A2 (cPLA2α) to stimulate the production of eicosanoids. Because eicosanoids are important in wound healing, we
examined the repair of skin wounds in knockout (KO) mice lacking cPLA2α and in knock-in (KI) mice in which
endogenous cPLA2 was replaced with a mutant form having an ablated C1P interaction site. Wound closure rate
was not affected in the KO or KI mice, but wound maturation was enhanced in the KI mice compared to that
in wild-type controls. Wounds in KI mice displayed increased infiltration of dermal fibroblasts into the wound
environment, increased wound tensile strength, and a higher ratio of type I:type III collagen. In vitro, primary
dermal fibroblasts (pDFs) from KI mice showed substantially increased collagen deposition and migration velocity
compared to pDFs from wild-type and KO mice. KI mice also showed an altered eicosanoid profile of reduced
proinflammatory prostaglandins (PGE2 and TXB2) and an increased abundance of certain hydroxyeicosatetraenoic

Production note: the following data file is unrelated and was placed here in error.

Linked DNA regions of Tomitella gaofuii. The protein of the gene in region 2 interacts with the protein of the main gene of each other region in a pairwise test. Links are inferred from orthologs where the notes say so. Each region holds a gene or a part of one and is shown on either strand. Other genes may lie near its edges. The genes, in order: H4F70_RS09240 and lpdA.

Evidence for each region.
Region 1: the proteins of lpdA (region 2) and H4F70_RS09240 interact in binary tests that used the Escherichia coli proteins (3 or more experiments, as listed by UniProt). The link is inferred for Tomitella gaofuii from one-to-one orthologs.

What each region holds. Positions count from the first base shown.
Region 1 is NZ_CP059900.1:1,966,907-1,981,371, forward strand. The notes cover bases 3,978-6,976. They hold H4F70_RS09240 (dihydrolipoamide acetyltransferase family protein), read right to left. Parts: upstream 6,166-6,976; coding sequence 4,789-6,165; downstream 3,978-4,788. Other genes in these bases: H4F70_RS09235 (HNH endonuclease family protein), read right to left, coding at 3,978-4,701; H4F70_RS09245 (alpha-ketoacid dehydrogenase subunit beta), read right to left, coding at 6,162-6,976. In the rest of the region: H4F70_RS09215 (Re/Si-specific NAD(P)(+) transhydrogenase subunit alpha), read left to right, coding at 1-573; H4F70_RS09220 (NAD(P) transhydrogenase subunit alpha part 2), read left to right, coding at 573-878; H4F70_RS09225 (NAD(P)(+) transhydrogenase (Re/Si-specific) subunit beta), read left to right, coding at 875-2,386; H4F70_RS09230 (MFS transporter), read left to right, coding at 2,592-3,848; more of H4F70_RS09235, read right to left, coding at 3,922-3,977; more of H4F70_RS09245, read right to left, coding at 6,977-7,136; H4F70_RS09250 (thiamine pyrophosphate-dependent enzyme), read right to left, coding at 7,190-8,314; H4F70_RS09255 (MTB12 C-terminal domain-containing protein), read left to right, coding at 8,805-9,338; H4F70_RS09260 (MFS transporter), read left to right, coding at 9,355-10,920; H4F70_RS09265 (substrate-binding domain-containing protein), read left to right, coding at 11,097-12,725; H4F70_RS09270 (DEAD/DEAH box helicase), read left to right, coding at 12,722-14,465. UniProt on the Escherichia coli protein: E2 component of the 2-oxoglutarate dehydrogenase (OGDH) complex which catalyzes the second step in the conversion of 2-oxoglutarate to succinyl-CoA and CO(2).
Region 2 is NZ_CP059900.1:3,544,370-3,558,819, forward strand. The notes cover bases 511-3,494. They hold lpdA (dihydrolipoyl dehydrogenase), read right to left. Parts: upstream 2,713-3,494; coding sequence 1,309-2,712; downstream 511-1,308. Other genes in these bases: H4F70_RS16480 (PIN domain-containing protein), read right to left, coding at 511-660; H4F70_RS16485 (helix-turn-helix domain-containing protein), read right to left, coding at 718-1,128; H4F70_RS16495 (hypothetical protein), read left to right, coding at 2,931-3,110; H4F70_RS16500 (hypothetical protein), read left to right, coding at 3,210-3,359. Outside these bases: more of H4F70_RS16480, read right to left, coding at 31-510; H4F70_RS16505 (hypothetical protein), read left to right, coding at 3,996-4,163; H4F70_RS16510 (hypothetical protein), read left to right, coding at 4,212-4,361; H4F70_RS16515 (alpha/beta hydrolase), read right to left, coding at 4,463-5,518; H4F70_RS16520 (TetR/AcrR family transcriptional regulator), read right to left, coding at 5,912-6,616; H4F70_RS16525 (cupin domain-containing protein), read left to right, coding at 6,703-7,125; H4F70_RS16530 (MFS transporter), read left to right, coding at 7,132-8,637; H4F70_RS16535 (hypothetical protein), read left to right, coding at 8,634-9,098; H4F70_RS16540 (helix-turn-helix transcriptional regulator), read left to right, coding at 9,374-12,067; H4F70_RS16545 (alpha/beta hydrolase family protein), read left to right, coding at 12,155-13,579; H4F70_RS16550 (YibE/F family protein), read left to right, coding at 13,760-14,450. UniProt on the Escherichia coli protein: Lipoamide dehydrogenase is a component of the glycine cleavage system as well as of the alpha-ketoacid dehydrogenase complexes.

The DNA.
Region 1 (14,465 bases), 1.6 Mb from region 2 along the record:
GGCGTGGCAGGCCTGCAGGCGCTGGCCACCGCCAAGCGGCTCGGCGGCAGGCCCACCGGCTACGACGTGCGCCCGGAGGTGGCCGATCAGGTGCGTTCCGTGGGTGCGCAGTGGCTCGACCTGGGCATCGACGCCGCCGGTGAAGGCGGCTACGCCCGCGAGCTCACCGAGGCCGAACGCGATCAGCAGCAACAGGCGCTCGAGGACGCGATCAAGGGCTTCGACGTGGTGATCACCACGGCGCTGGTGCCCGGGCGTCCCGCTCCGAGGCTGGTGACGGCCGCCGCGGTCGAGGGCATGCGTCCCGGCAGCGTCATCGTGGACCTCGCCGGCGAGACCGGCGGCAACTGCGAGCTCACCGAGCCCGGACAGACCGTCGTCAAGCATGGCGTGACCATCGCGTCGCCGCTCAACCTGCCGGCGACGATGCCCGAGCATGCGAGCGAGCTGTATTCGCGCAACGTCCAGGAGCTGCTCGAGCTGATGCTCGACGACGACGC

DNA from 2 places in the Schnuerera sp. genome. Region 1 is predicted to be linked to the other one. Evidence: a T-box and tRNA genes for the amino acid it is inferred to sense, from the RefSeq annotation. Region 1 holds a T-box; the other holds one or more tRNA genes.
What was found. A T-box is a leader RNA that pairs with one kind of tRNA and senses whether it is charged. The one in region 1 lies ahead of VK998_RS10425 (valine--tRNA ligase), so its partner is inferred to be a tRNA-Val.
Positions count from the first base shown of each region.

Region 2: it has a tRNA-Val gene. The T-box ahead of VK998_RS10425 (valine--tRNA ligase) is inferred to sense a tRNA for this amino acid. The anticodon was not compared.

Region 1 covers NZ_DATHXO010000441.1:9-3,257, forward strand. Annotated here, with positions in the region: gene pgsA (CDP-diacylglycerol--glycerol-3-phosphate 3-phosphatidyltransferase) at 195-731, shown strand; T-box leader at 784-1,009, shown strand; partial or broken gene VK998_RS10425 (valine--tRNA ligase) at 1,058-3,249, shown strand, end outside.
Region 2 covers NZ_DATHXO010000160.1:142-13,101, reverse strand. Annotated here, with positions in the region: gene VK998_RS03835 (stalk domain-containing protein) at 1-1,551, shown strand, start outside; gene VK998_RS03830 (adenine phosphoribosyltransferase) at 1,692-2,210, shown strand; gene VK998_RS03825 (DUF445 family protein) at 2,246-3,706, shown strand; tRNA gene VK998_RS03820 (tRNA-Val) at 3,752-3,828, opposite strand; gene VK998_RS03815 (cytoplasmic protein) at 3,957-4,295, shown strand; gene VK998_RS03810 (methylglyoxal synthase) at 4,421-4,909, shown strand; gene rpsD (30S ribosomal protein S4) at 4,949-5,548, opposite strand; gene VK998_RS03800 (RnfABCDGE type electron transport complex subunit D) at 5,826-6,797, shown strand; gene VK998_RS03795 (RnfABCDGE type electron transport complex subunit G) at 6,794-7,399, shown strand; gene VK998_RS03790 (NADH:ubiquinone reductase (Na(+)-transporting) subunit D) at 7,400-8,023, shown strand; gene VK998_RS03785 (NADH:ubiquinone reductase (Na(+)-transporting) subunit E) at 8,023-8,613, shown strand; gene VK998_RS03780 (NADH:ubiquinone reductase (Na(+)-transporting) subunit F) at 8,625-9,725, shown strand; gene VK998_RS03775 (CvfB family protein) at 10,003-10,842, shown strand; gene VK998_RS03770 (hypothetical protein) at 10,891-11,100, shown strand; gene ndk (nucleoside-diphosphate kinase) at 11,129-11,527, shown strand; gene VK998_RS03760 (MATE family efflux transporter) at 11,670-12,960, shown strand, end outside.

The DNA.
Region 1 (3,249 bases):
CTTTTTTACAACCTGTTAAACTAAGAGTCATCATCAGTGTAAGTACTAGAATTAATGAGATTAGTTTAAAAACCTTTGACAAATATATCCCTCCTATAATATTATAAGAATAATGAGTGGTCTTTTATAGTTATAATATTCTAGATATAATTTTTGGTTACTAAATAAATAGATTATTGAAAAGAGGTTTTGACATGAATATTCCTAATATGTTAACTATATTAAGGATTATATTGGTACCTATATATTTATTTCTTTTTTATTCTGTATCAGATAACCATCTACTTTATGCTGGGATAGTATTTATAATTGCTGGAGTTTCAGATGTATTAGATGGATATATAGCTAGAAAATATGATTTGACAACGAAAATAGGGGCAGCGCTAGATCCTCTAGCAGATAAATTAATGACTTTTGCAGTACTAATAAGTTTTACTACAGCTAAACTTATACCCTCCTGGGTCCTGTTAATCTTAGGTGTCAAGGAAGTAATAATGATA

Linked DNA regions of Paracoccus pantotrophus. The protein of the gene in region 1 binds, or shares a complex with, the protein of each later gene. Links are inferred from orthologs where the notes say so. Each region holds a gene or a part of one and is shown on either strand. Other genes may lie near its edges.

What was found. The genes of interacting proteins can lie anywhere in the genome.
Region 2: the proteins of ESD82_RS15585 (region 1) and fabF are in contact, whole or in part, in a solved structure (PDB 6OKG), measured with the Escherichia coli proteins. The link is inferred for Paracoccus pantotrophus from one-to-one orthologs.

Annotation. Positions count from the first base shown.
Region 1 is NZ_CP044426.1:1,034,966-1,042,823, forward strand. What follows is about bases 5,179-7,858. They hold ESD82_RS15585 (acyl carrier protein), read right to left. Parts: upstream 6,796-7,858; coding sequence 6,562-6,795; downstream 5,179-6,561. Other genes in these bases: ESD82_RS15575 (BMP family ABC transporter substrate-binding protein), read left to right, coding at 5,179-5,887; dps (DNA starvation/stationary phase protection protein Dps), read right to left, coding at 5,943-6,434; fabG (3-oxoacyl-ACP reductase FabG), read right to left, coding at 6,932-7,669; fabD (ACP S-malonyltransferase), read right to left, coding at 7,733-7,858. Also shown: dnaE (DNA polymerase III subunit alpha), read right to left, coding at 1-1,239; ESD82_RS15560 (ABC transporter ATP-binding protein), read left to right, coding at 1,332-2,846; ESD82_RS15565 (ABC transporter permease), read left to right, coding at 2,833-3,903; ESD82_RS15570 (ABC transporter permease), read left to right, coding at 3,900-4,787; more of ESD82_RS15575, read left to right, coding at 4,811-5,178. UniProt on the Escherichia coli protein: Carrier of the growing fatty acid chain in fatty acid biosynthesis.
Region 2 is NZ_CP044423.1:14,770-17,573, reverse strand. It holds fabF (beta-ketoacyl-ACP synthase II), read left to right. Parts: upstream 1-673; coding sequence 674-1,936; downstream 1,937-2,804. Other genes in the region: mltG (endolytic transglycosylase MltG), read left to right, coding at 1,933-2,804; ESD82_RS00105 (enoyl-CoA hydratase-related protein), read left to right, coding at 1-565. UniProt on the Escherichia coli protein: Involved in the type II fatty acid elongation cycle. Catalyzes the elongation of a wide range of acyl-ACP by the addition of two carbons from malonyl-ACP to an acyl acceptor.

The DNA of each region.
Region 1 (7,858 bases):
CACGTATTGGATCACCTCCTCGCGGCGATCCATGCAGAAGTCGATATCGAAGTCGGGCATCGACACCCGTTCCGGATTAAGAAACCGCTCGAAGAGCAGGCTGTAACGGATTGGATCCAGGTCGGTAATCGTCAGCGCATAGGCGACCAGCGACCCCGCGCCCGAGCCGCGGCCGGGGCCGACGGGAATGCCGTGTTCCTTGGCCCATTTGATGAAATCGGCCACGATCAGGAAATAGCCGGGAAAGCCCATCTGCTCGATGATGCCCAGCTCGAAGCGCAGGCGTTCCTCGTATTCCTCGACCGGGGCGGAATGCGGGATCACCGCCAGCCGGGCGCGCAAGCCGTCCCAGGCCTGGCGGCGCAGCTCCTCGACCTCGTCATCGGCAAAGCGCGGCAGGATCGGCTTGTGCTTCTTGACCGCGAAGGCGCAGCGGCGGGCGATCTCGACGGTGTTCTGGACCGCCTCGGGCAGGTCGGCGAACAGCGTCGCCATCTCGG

acid (HETE) species. Specifically, an increase in 5-HETE enhanced dermal fibroblast migration and collagen deposition. This gain-of-function role for the mutant cPLA2α was also linked to the relocalization of cPLA2α and 5-HETE biosynthetic enzymes to the cytoplasm and cytoplasmic vesicles. These findings demonstrate the regulation of key wound-healing mechanisms in vivo by a defined protein-lipid interaction and provide insights into the roles
that cPLA2α and eicosanoids play in orchestrating wound repair.
PubMed: MeSH publication types
- Journal Article
- Research Support, N.I.H., Extramural
- Research Support, U.S. Gov't, Non-P.H.S.